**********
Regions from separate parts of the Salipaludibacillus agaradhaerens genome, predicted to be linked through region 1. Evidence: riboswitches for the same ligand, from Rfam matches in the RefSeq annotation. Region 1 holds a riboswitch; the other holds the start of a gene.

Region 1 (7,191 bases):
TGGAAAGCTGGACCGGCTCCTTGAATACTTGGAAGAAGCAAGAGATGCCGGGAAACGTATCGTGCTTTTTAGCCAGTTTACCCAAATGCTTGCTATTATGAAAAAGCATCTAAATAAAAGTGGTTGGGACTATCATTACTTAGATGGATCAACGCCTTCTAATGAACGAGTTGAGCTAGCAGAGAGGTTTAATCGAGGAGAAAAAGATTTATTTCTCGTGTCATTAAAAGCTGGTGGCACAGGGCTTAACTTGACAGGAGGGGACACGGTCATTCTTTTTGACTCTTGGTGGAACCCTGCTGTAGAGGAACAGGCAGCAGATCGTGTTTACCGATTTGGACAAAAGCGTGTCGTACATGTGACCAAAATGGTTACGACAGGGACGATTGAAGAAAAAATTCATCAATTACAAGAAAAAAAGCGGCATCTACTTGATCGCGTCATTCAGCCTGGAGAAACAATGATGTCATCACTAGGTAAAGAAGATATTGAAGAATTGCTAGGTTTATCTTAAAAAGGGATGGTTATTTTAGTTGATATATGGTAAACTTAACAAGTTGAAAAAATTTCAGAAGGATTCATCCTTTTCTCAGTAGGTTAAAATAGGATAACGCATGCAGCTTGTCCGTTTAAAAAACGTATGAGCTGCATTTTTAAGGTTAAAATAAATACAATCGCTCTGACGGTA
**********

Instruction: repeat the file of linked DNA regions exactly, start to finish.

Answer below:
Regions from separate parts of the Salipaludibacillus agaradhaerens genome, predicted to be linked through region 1. Evidence: riboswitches for the same ligand, from Rfam matches in the RefSeq annotation. Region 1 holds a riboswitch; the other holds the start of a gene.

Region 1 (7,191 bases):
TGGAAAGCTGGACCGGCTCCTTGAATACTTGGAAGAAGCAAGAGATGCCGGGAAACGTATCGTGCTTTTTAGCCAGTTTACCCAAATGCTTGCTATTATGAAAAAGCATCTAAATAAAAGTGGTTGGGACTATCATTACTTAGATGGATCAACGCCTTCTAATGAACGAGTTGAGCTAGCAGAGAGGTTTAATCGAGGAGAAAAAGATTTATTTCTCGTGTCATTAAAAGCTGGTGGCACAGGGCTTAACTTGACAGGAGGGGACACGGTCATTCTTTTTGACTCTTGGTGGAACCCTGCTGTAGAGGAACAGGCAGCAGATCGTGTTTACCGATTTGGACAAAAGCGTGTCGTACATGTGACCAAAATGGTTACGACAGGGACGATTGAAGAAAAAATTCATCAATTACAAGAAAAAAAGCGGCATCTACTTGATCGCGTCATTCAGCCTGGAGAAACAATGATGTCATCACTAGGTAAAGAAGATATTGAAGAATTGCTAGGTTTATCTTAAAAAGGGATGGTTATTTTAGTTGATATATGGTAAACTTAACAAGTTGAAAAAATTTCAGAAGGATTCATCCTTTTCTCAGTAGGTTAAAATAGGATAACGCATGCAGCTTGTCCGTTTAAAAAACGTATGAGCTGCATTTTTAAGGTTAAAATAAATACAATCGCTCTGACGGTA